Here’s our take: more than ever, the next generation of both consumers and employees will expect data to simply work. There will be less tolerance than ever for bad addresses, mis-delivered orders and unwanted telemarketing. And when young professionals are launching a marketing campaign, serving their customers, or rolling out a new technology, working with a database riddled with bad contacts or missing information will feel like having one foot on the accelerator and one foot on the brake.

We are already a couple of steps ahead of the millennials – our focus is on API-based tools that are built right into your applications, linking them in real time to authoritative data sources like the USPS as well as a host of proprietary databases. They help ensure clean data at the point of entry AND at the time of use, for everything from contact data to scoring the quality of a marketing lead. These tools can also fuel their e-commerce capabilities by automating sales and use tax calculations, or ensure regulatory compliance with telephone consumer protection regulations.

In a world where an increasing number of both our customers and employees will have been born in the 21st century, and big data becomes a fact of modern life, change is inevitable in the way we do business. We like this trend, and feel it points the way towards a world where automated data quality finally becomes a reality for most of us.

How secure is your ‘Data at Rest’?

In a world where millions of customer and contact records are commonly stolen, how do you keep your data safe?  First, lock the door to your office.  Now you’re good, right?  Oh wait, you are still connected to the internet. Disconnect from the internet.  Now you’re good, right?  What if someone sneaks into the office and accesses your computer?  Unplug your computer completely.  You know what, while you are at it, pack your computer into some plain boxes to disguise it.   Oh wait, this is crazy, not very practical and only somewhat secure.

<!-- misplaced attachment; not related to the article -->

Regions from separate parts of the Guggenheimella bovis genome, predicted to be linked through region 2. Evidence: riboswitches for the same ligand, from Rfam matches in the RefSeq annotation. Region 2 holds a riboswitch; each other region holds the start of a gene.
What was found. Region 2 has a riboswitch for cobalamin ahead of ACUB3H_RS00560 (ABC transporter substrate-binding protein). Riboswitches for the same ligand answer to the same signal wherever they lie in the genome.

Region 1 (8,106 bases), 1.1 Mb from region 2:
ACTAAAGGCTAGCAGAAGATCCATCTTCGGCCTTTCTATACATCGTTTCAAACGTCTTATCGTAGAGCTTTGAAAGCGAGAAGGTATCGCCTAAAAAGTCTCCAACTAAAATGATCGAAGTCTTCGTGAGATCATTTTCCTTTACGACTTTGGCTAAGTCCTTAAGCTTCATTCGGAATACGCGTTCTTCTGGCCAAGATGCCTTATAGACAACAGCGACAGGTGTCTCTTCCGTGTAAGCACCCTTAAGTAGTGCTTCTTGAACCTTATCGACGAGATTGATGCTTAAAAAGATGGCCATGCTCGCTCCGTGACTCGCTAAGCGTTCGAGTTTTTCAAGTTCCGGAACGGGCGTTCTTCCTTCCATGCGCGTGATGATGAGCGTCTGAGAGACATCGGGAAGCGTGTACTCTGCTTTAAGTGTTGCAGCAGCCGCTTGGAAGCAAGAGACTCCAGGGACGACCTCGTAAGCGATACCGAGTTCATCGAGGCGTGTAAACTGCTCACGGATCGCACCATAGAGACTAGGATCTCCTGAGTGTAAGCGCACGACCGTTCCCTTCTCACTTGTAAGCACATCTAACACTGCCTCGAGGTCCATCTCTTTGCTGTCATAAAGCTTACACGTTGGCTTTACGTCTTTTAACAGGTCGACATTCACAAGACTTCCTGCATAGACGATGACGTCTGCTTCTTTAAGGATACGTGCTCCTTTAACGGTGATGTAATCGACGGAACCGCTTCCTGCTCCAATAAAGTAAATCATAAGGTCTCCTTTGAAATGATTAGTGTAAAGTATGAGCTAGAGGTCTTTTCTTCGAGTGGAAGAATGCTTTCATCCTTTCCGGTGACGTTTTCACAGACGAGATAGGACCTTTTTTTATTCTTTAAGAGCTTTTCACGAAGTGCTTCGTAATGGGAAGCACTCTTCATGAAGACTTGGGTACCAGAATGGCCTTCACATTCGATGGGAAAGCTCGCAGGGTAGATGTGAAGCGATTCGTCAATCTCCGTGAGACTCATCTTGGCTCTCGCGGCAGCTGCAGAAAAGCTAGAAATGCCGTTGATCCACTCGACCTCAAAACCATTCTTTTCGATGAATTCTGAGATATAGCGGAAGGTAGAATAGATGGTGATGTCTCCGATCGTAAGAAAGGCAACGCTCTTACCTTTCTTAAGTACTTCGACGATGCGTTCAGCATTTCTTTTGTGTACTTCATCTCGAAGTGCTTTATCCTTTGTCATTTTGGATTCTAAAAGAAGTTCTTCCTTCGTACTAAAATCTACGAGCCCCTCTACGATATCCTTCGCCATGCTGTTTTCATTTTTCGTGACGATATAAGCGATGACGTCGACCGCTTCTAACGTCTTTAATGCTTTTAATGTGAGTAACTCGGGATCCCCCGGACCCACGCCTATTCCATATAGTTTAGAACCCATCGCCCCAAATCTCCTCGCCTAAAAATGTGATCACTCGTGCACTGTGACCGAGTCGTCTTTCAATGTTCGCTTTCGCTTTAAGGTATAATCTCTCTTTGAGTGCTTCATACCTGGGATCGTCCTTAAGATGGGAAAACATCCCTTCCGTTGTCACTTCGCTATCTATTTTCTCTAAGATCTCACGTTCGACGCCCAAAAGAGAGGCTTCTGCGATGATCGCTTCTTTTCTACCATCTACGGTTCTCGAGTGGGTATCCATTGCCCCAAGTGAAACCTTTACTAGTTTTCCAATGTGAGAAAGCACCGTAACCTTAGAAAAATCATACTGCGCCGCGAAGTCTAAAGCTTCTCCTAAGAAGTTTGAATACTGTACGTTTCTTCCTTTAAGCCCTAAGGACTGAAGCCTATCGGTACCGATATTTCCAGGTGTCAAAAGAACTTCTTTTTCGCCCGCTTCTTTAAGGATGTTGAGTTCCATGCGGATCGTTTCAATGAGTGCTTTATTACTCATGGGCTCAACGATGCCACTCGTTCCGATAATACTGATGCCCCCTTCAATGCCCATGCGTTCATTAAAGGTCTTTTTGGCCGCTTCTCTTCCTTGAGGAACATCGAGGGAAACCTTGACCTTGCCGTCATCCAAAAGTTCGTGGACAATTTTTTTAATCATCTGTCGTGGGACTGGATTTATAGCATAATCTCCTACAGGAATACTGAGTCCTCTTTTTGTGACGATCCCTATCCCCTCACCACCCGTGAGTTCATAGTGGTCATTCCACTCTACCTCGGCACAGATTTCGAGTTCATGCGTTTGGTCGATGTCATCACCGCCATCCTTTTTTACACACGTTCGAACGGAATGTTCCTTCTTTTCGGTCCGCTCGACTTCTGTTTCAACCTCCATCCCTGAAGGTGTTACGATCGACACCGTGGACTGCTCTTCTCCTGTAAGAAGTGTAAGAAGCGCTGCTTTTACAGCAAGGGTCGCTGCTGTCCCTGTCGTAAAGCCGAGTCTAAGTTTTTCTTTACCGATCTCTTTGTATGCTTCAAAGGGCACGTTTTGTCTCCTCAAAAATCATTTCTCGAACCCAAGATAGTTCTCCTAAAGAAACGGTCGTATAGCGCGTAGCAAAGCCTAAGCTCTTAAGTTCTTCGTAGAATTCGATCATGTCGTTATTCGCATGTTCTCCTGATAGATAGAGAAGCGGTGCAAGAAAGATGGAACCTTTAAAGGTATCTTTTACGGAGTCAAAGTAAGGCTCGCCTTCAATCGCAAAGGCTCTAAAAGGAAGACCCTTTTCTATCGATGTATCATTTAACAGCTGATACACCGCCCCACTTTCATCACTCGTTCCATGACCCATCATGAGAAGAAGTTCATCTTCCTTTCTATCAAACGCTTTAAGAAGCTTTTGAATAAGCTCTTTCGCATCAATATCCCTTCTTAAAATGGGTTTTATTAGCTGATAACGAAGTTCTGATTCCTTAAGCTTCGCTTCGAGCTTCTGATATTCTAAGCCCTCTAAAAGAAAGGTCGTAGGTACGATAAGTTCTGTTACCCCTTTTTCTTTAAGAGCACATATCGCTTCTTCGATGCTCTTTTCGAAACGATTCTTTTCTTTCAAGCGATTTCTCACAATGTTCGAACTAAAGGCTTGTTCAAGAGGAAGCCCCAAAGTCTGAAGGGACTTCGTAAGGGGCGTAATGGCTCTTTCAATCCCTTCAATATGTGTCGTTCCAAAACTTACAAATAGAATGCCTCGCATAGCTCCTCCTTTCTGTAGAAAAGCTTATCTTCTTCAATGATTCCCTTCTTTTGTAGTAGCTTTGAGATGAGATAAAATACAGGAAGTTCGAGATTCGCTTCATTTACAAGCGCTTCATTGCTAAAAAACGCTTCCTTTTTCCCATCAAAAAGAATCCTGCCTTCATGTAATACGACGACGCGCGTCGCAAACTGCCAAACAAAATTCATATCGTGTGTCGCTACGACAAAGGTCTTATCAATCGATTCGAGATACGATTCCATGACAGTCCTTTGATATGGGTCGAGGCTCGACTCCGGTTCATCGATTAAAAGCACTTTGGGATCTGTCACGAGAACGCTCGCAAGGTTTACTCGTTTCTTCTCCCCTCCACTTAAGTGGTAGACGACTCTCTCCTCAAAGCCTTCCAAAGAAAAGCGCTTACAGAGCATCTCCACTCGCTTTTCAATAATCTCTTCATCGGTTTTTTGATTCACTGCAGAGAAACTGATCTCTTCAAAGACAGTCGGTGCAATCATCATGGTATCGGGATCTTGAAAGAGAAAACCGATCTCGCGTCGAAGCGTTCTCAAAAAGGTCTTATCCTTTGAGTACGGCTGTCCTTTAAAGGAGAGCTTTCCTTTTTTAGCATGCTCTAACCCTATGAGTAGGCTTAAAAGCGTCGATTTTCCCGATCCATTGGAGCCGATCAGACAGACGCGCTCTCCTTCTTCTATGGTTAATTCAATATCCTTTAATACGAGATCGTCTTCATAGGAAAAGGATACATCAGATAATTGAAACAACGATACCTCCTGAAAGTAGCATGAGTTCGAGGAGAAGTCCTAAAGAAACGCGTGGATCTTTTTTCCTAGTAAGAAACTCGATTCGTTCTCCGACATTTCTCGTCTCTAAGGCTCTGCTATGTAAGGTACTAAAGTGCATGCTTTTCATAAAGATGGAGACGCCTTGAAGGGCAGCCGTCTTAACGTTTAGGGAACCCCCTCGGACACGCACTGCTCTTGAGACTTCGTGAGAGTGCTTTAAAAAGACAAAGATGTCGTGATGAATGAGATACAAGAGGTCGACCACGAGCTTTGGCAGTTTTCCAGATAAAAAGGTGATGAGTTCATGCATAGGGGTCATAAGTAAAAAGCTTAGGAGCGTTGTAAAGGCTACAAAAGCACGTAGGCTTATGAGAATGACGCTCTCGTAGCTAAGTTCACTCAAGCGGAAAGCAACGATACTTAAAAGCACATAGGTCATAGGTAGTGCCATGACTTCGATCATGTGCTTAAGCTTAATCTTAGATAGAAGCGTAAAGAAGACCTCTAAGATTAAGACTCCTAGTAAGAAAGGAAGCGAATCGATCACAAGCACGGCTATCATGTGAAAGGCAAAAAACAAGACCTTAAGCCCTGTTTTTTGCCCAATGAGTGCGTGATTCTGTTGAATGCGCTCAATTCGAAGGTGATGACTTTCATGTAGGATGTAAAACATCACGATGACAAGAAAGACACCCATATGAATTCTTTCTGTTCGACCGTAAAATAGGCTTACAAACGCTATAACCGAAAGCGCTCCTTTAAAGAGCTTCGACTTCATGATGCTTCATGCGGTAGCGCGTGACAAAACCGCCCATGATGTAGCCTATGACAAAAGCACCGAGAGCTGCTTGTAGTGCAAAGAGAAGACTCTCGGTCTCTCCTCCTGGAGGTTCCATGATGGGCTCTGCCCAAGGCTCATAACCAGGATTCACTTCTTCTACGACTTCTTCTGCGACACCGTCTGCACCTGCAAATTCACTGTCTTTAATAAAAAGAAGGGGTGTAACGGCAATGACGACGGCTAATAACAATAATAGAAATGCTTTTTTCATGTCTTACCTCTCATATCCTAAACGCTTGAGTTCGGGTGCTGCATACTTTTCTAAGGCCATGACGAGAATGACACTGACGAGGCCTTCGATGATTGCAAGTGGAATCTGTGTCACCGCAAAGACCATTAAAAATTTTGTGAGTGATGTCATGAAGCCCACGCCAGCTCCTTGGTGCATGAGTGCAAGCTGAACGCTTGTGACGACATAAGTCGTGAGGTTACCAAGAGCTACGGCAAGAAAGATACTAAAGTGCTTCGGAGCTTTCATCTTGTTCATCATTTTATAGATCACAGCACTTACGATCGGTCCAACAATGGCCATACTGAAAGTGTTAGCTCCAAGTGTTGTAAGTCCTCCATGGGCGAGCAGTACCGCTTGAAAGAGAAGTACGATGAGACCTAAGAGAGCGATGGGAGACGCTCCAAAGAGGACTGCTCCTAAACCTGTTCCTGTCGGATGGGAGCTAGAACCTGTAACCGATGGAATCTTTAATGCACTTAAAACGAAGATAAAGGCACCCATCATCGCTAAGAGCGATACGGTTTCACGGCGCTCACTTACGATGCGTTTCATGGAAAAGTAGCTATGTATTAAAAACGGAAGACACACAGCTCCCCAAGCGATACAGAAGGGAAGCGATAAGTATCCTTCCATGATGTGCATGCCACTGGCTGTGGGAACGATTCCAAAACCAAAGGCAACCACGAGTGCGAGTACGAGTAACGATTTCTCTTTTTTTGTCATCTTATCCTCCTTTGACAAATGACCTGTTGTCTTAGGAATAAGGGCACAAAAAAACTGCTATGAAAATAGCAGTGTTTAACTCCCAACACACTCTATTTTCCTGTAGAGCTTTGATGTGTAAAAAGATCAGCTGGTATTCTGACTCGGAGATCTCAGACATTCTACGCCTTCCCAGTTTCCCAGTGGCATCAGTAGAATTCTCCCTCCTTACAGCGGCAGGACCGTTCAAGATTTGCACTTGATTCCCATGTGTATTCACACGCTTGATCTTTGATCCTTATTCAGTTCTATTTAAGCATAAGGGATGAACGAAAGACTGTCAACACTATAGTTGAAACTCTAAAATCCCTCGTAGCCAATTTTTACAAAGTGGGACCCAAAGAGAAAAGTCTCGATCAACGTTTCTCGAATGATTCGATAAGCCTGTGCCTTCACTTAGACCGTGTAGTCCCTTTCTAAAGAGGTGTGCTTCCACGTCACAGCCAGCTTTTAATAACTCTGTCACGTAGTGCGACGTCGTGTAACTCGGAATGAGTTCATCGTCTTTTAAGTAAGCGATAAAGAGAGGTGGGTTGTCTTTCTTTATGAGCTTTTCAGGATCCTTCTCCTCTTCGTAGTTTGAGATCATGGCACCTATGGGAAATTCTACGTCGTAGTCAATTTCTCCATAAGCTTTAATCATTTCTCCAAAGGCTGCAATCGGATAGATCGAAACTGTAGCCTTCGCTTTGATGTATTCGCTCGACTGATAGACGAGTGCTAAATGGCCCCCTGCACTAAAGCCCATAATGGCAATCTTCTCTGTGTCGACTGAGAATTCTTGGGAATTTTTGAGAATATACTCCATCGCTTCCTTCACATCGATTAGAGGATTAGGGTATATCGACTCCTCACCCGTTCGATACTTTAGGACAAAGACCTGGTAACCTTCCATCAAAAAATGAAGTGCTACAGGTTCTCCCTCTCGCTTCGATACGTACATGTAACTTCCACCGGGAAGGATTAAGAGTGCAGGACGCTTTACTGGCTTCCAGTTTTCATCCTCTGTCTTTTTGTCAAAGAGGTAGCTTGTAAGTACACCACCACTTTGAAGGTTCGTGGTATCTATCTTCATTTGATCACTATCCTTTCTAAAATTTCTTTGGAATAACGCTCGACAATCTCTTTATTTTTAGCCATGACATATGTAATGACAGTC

The point is, as we try to determine what kind of security we need, we also have to find a balance between functionality and security.  A lot of this depends on the type of data we are trying to protect.  Is it financial, healthcare, government related, or is it personal, like pictures from the last family camping trip.  All of these will have different requirements and many of them are our clients’ requirements. As a company dealing with such diverse clientele, Service Objects needs to be ready to handle data and keep it as secure as possible, in all the different states that digital data can exist.

So what are the states that digital data can exist in?  There are a number of states and understanding them should be considered when determining a data security strategy.  For the most part, the data exists in three states; Data in Motion/transit, Data at Rest/Endpoint and Data in Use and are defined as:

Data in Motion/transit

“…meaning it moves through the network to the outside world via email, instant messaging, peer-to-peer (P2P), FTP, or other communication mechanisms.” – http://csrc.nist.gov/groups/SNS/rbac/documents/data-loss.pdf

Data at Rest/Endpoint

“data at rest, meaning it resides in files systems, distributed desktops and large centralized data stores, databases, or other storage centers” – http://csrc.nist.gov/groups/SNS/rbac/documents/data-loss.pdf

“data at the endpoint, meaning it resides at network endpoints such as laptops, USB devices, external drives, CD/DVDs, archived tapes, MP3 players, iPhones, or other highly mobile devices” – http://csrc.nist.gov/groups/SNS/rbac/documents/data-loss.pdf